Kucinich, who wanted to bring impeachment articles against both former President George W. Bush and Vice President Dick Cheney over Iraq — only to be blocked by his own leadership — asked why the U.S. missile strikes aren’t impeachable offenses.
Kucinich also questioned why Democratic leaders didn’t object when President Barack Obama told them of his plan for American participation in enforcing the Libyan no-fly zone during a White House Situation Room meeting on Friday, sources told POLITICO.
by JOE NOCERA
The piñata sat alone at the witness table, facing the members of the House subcommittee on financial institutions and consumer credit.
The Wednesday morning hearing was titled “Oversight of the Consumer Financial Protection Bureau.” The only witness was the piñata, otherwise known as Elizabeth Warren, the Harvard law professor hired last year by President Obama to get the new bureau — the only new agency created by the Dodd-Frank financial reform law — up and running. She may or may not be nominated by the president to serve as its first director when it goes live in July, but in the here and now she’s clearly running the joint.
And thus the real purpose of the hearing: to allow the Republicans who now run the House to box Ms. Warren about the ears. The big banks loathe Ms. Warren, who has made a career out of pointing out all the ways they gouge financial consumers — and whose primary goal is to make such gouging more difficult. So, naturally, the Republicans loathe her too. That she might someday run this bureau terrifies the banks. So, naturally, it terrifies the Republicans.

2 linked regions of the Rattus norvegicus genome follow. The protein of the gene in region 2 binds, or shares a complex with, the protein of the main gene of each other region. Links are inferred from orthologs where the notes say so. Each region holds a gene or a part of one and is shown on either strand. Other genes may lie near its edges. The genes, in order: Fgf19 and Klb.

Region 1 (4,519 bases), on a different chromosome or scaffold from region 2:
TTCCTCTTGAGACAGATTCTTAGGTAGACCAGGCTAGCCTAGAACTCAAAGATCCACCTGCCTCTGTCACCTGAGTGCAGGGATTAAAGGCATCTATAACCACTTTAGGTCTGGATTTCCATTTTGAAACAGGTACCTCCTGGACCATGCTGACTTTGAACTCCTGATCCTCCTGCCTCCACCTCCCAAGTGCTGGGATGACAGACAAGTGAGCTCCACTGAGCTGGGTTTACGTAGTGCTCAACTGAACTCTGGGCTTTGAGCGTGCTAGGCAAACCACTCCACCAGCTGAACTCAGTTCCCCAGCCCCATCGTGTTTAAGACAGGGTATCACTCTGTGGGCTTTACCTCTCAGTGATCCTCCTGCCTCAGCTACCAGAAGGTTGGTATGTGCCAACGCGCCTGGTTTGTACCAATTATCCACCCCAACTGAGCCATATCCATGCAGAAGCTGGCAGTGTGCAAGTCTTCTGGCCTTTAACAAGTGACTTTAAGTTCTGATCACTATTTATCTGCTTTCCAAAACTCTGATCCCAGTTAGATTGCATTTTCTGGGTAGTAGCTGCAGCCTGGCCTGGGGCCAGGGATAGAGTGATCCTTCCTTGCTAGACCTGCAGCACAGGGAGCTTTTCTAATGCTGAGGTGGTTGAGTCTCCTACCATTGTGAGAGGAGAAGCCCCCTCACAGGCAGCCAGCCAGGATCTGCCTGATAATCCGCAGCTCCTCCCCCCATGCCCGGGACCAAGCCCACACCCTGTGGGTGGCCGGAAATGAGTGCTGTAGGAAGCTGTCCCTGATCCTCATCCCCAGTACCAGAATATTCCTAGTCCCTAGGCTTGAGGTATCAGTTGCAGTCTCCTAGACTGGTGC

Some members of Congress haven't been shy about criticizing underfunded state and local pension plans, even though they themselves enjoy much heftier retirement packages than most private-sector employees and state workers do.
Budget battles in New Jersey, Illinois, Wisconsin and Ohio have captured headlines of late as lawmakers struggle over how to pay retirement benefits for state and local government workers. Some Washington lawmakers have added fuel to the flaming national debate.
In a recent speech to South Carolina Republicans, for example, Rep. Michele Bachmann, R-Minn., said "we've got to get real about what we can and cannot afford" in state pensions.